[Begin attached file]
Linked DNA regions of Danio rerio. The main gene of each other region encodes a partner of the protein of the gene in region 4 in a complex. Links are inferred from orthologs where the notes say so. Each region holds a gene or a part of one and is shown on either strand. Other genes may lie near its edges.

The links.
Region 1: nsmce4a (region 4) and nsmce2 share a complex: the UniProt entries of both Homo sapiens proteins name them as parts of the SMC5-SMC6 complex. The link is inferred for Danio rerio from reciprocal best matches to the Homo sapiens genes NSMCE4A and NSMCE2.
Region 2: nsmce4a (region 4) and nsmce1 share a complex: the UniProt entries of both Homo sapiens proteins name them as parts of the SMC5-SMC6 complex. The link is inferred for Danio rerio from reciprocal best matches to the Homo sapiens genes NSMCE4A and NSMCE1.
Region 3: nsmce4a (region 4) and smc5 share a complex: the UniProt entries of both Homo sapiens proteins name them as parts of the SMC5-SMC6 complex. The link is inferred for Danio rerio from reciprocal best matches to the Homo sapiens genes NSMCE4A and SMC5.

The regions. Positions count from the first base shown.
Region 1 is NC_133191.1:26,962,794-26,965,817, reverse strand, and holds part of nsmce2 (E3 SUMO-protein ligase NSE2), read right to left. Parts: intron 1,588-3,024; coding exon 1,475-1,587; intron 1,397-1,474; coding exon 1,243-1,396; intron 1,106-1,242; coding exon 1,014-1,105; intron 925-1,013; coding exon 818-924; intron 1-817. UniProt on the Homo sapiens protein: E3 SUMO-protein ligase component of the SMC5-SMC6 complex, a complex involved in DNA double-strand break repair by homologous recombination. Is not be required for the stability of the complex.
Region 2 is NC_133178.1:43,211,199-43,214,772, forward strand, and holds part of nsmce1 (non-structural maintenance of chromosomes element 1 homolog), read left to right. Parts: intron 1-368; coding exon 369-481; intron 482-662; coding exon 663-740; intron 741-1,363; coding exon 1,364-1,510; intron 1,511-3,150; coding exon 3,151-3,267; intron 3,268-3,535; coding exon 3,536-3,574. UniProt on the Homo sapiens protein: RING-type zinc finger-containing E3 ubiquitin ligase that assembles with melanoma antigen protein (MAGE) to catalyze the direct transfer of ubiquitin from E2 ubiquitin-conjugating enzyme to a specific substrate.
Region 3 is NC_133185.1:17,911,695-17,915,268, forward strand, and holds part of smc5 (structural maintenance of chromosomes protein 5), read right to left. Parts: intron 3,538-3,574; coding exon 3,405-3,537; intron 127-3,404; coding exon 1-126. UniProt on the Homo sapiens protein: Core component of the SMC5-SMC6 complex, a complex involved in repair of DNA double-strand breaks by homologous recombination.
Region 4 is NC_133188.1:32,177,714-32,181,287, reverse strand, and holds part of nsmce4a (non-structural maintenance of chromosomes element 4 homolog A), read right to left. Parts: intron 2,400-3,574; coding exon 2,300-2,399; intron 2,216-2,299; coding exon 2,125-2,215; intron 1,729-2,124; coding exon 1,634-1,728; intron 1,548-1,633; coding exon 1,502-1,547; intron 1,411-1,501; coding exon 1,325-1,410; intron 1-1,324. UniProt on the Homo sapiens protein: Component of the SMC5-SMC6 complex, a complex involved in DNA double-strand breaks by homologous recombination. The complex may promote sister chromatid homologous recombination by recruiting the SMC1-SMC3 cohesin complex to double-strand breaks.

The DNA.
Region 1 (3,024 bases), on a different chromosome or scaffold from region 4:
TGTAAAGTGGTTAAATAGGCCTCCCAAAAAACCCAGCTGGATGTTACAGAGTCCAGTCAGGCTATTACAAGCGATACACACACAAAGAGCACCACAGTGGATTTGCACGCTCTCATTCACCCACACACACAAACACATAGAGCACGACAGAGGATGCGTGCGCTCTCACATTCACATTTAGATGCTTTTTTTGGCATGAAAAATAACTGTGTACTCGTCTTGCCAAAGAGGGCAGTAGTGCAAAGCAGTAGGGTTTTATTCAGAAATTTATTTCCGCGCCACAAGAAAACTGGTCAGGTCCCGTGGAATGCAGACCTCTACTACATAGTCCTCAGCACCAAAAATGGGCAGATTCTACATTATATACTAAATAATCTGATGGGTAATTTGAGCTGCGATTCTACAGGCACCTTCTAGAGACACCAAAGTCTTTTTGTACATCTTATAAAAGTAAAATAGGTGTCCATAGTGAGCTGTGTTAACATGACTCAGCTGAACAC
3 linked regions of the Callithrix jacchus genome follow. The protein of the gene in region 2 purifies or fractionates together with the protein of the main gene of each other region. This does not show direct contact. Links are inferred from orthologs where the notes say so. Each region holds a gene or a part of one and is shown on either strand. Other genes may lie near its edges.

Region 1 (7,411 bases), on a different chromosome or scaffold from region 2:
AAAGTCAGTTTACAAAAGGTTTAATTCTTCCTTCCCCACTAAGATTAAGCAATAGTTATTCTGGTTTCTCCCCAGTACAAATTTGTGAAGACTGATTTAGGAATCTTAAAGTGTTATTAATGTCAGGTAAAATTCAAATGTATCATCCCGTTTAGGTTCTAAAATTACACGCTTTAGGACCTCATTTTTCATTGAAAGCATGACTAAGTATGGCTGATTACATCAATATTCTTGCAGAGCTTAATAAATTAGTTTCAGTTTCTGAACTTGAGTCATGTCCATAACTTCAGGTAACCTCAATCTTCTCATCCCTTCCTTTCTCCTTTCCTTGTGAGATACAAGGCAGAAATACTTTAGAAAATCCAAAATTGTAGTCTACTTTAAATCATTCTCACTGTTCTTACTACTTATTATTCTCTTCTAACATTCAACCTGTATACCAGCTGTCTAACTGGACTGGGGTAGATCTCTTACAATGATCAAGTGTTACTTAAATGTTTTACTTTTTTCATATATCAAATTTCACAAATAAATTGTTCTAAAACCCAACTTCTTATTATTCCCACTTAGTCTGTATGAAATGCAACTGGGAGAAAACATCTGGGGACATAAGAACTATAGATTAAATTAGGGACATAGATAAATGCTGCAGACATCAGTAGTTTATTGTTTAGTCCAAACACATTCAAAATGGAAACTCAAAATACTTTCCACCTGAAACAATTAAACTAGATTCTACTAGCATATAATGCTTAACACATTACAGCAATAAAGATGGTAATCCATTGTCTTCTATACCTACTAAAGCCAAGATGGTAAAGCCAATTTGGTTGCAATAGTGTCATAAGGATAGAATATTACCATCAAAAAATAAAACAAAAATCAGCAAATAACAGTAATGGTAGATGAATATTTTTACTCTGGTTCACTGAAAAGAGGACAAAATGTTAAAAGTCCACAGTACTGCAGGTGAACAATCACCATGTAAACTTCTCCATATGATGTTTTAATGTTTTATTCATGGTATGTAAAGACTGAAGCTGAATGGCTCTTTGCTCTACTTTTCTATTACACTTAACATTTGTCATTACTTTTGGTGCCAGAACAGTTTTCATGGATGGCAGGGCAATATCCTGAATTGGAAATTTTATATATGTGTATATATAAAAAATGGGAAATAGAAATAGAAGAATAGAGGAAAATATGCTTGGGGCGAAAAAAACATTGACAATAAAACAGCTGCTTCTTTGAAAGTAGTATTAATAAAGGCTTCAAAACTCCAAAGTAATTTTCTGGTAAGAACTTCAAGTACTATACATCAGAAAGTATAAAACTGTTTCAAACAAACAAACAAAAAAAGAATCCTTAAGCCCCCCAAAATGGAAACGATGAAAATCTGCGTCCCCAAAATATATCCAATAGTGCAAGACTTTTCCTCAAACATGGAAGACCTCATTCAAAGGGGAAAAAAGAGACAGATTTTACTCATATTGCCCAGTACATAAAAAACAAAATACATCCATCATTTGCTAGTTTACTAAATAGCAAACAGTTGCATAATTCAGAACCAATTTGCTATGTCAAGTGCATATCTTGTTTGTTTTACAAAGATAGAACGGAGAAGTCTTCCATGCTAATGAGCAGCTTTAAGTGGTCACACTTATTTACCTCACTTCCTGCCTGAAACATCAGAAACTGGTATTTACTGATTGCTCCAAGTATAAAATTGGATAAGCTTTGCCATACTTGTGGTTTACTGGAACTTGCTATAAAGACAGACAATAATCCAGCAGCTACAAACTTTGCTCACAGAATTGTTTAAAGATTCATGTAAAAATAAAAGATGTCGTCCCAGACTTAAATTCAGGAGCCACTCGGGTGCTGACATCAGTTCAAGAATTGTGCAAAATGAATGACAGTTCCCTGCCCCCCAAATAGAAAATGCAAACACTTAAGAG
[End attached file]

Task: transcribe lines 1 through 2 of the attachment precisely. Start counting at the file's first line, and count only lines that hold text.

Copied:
Linked DNA regions of Danio rerio. The main gene of each other region encodes a partner of the protein of the gene in region 4 in a complex. Links are inferred from orthologs where the notes say so. Each region holds a gene or a part of one and is shown on either strand. Other genes may lie near its edges.

The links.